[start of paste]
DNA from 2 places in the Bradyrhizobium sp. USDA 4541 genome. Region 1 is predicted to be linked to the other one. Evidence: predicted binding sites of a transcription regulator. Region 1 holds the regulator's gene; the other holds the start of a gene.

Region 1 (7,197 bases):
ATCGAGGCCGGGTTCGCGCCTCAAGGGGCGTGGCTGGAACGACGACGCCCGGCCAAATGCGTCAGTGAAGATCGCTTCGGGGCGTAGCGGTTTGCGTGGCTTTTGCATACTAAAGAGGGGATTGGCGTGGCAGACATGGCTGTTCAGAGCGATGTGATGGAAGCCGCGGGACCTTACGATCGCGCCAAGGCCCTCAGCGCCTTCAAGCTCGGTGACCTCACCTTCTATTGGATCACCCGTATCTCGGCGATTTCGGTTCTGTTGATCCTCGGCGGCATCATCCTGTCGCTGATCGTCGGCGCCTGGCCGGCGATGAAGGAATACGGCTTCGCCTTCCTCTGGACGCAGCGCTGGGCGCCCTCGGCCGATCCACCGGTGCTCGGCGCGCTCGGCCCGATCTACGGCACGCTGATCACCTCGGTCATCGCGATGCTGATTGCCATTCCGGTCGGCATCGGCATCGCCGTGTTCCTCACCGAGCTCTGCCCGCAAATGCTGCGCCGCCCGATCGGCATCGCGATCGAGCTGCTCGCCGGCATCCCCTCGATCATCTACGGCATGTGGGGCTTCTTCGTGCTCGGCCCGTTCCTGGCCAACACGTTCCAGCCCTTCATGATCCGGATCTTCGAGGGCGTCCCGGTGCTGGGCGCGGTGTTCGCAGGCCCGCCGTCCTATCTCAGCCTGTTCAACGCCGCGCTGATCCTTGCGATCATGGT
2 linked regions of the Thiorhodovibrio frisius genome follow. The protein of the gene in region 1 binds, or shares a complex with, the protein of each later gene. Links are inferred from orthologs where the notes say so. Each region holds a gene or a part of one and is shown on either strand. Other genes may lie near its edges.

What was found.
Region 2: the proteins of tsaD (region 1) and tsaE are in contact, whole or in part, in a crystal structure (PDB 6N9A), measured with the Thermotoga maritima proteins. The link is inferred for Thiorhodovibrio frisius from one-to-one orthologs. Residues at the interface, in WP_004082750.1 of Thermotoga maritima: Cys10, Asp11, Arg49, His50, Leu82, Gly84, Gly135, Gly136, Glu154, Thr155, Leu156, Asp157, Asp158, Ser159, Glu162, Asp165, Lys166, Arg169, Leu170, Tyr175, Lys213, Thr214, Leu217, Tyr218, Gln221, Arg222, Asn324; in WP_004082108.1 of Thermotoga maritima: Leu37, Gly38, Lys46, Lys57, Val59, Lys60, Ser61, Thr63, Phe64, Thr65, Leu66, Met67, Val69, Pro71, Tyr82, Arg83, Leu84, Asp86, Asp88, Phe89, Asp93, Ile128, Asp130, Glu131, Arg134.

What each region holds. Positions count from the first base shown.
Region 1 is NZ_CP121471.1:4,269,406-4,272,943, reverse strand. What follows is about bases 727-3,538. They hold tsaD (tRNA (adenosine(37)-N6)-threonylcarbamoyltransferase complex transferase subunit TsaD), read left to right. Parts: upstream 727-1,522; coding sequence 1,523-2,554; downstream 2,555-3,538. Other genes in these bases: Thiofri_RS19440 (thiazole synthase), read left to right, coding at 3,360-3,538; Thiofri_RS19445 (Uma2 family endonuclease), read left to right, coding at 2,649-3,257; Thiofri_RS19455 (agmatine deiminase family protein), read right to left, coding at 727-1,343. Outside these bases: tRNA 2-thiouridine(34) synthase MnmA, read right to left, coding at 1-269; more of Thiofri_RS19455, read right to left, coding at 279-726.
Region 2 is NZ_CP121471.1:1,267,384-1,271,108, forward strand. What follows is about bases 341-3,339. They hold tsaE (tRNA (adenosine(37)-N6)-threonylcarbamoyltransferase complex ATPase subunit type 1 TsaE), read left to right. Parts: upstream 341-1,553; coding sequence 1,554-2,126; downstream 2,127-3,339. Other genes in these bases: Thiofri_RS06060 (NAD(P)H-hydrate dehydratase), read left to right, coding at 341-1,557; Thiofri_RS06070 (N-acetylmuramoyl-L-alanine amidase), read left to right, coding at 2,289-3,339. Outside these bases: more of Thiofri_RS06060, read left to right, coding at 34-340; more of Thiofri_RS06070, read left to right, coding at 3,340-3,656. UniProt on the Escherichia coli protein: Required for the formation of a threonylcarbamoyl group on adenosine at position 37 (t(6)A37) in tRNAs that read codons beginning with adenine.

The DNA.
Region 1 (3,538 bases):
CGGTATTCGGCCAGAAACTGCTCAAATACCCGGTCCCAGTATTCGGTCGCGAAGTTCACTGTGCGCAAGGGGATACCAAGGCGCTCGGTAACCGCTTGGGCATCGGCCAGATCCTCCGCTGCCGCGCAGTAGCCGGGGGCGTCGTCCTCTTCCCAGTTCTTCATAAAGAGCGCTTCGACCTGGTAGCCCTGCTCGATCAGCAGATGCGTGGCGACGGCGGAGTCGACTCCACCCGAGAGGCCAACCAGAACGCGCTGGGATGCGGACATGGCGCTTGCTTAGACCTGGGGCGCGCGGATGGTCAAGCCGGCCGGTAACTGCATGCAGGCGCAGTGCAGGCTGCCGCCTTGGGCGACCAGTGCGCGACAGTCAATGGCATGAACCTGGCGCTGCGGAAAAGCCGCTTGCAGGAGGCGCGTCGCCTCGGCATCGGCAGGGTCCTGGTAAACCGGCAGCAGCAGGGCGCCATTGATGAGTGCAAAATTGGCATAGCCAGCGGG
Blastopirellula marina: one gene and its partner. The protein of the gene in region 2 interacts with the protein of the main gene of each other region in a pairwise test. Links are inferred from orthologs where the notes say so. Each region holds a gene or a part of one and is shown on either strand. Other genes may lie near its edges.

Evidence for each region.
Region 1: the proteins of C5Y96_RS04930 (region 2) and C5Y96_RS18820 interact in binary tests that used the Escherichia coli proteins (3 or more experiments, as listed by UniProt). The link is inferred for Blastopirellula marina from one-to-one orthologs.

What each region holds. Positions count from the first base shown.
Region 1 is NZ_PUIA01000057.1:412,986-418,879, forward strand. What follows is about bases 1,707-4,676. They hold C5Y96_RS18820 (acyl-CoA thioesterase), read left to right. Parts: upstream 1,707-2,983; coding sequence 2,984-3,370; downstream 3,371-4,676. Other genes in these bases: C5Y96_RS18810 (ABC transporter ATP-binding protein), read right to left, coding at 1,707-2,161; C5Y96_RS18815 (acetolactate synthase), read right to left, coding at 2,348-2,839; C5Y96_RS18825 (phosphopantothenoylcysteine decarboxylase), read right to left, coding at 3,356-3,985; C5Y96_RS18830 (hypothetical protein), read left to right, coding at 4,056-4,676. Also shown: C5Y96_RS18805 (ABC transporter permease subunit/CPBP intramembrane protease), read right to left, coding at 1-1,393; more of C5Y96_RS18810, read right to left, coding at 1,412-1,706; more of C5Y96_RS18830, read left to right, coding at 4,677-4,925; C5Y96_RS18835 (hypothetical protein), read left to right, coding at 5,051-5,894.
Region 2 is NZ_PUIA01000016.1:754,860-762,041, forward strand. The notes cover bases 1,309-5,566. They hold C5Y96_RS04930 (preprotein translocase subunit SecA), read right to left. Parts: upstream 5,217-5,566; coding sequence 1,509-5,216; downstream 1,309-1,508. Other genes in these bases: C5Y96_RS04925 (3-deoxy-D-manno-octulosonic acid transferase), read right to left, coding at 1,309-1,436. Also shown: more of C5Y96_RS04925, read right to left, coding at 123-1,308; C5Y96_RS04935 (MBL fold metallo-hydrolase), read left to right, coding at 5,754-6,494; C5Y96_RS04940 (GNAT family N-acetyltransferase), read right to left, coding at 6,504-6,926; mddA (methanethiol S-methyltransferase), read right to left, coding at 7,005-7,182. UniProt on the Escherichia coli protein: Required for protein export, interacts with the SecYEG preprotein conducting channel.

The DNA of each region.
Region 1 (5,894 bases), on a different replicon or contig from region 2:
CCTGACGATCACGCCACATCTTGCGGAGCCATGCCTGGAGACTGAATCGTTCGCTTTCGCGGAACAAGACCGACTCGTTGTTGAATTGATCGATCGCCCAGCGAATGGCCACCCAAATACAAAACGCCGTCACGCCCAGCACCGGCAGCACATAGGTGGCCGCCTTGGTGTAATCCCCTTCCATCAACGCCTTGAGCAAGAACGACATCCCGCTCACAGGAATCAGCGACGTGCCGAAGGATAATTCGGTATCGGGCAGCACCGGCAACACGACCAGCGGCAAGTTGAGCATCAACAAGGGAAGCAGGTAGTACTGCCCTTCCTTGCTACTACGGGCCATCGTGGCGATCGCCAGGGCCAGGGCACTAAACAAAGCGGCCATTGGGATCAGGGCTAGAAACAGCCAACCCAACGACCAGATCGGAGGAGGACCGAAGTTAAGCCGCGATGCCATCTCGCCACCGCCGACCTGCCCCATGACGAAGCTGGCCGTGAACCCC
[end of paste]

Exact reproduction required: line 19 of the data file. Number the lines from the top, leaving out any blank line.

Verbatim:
The DNA of each region.